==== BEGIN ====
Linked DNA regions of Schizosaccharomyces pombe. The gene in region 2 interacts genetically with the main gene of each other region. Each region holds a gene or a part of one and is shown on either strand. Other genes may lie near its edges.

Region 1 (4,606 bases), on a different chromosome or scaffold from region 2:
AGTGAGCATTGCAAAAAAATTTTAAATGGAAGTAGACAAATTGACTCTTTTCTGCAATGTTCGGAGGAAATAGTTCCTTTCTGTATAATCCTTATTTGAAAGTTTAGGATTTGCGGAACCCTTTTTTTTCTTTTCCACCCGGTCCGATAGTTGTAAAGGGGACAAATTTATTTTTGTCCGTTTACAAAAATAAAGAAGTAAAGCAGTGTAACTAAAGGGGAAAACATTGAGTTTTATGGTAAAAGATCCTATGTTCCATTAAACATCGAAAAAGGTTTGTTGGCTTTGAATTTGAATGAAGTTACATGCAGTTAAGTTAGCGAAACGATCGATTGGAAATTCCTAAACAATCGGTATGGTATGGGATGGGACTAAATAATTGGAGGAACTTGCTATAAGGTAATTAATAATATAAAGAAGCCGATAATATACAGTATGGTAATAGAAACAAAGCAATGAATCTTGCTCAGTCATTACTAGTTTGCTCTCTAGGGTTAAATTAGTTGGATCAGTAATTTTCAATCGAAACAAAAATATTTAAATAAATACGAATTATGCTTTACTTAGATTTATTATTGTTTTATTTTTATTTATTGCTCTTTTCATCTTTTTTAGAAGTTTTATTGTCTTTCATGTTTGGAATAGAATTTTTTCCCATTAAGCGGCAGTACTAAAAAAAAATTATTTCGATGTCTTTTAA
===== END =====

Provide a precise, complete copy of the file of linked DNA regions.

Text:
Linked DNA regions of Schizosaccharomyces pombe. The gene in region 2 interacts genetically with the main gene of each other region. Each region holds a gene or a part of one and is shown on either strand. Other genes may lie near its edges.

Region 1 (4,606 bases), on a different chromosome or scaffold from region 2:
AGTGAGCATTGCAAAAAAATTTTAAATGGAAGTAGACAAATTGACTCTTTTCTGCAATGTTCGGAGGAAATAGTTCCTTTCTGTATAATCCTTATTTGAAAGTTTAGGATTTGCGGAACCCTTTTTTTTCTTTTCCACCCGGTCCGATAGTTGTAAAGGGGACAAATTTATTTTTGTCCGTTTACAAAAATAAAGAAGTAAAGCAGTGTAACTAAAGGGGAAAACATTGAGTTTTATGGTAAAAGATCCTATGTTCCATTAAACATCGAAAAAGGTTTGTTGGCTTTGAATTTGAATGAAGTTACATGCAGTTAAGTTAGCGAAACGATCGATTGGAAATTCCTAAACAATCGGTATGGTATGGGATGGGACTAAATAATTGGAGGAACTTGCTATAAGGTAATTAATAATATAAAGAAGCCGATAATATACAGTATGGTAATAGAAACAAAGCAATGAATCTTGCTCAGTCATTACTAGTTTGCTCTCTAGGGTTAAATTAGTTGGATCAGTAATTTTCAATCGAAACAAAAATATTTAAATAAATACGAATTATGCTTTACTTAGATTTATTATTGTTTTATTTTTATTTATTGCTCTTTTCATCTTTTTTAGAAGTTTTATTGTCTTTCATGTTTGGAATAGAATTTTTTCCCATTAAGCGGCAGTACTAAAAAAAAATTATTTCGATGTCTTTTAA